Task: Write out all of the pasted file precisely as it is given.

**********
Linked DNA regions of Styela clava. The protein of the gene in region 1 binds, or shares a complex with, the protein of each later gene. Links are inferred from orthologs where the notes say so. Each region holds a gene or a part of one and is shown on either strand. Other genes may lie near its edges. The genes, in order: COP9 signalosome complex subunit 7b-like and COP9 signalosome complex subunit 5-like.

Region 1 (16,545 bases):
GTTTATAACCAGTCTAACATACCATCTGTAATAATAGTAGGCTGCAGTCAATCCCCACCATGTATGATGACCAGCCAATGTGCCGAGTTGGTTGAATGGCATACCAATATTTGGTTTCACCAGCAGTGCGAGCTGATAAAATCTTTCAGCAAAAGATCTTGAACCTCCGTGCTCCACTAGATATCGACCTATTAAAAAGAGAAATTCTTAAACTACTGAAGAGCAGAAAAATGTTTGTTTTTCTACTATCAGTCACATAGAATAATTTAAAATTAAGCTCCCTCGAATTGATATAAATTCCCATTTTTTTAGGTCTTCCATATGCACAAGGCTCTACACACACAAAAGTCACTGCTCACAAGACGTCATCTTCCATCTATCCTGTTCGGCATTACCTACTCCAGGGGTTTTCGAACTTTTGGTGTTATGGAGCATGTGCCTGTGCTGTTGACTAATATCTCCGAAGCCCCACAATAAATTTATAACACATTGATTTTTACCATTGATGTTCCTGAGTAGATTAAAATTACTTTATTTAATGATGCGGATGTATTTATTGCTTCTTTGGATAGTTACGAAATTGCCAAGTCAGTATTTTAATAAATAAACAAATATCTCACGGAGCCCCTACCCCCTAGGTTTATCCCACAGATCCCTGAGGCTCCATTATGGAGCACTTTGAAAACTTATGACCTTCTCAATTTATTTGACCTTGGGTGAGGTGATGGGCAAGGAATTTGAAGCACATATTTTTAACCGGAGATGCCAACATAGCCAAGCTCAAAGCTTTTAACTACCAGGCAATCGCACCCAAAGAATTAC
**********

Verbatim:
Linked DNA regions of Styela clava. The protein of the gene in region 1 binds, or shares a complex with, the protein of each later gene. Links are inferred from orthologs where the notes say so. Each region holds a gene or a part of one and is shown on either strand. Other genes may lie near its edges. The genes, in order: COP9 signalosome complex subunit 7b-like and COP9 signalosome complex subunit 5-like.

Region 1 (16,545 bases):
GTTTATAACCAGTCTAACATACCATCTGTAATAATAGTAGGCTGCAGTCAATCCCCACCATGTATGATGACCAGCCAATGTGCCGAGTTGGTTGAATGGCATACCAATATTTGGTTTCACCAGCAGTGCGAGCTGATAAAATCTTTCAGCAAAAGATCTTGAACCTCCGTGCTCCACTAGATATCGACCTATTAAAAAGAGAAATTCTTAAACTACTGAAGAGCAGAAAAATGTTTGTTTTTCTACTATCAGTCACATAGAATAATTTAAAATTAAGCTCCCTCGAATTGATATAAATTCCCATTTTTTTAGGTCTTCCATATGCACAAGGCTCTACACACACAAAAGTCACTGCTCACAAGACGTCATCTTCCATCTATCCTGTTCGGCATTACCTACTCCAGGGGTTTTCGAACTTTTGGTGTTATGGAGCATGTGCCTGTGCTGTTGACTAATATCTCCGAAGCCCCACAATAAATTTATAACACATTGATTTTTACCATTGATGTTCCTGAGTAGATTAAAATTACTTTATTTAATGATGCGGATGTATTTATTGCTTCTTTGGATAGTTACGAAATTGCCAAGTCAGTATTTTAATAAATAAACAAATATCTCACGGAGCCCCTACCCCCTAGGTTTATCCCACAGATCCCTGAGGCTCCATTATGGAGCACTTTGAAAACTTATGACCTTCTCAATTTATTTGACCTTGGGTGAGGTGATGGGCAAGGAATTTGAAGCACATATTTTTAACCGGAGATGCCAACATAGCCAAGCTCAAAGCTTTTAACTACCAGGCAATCGCACCCAAAGAATTAC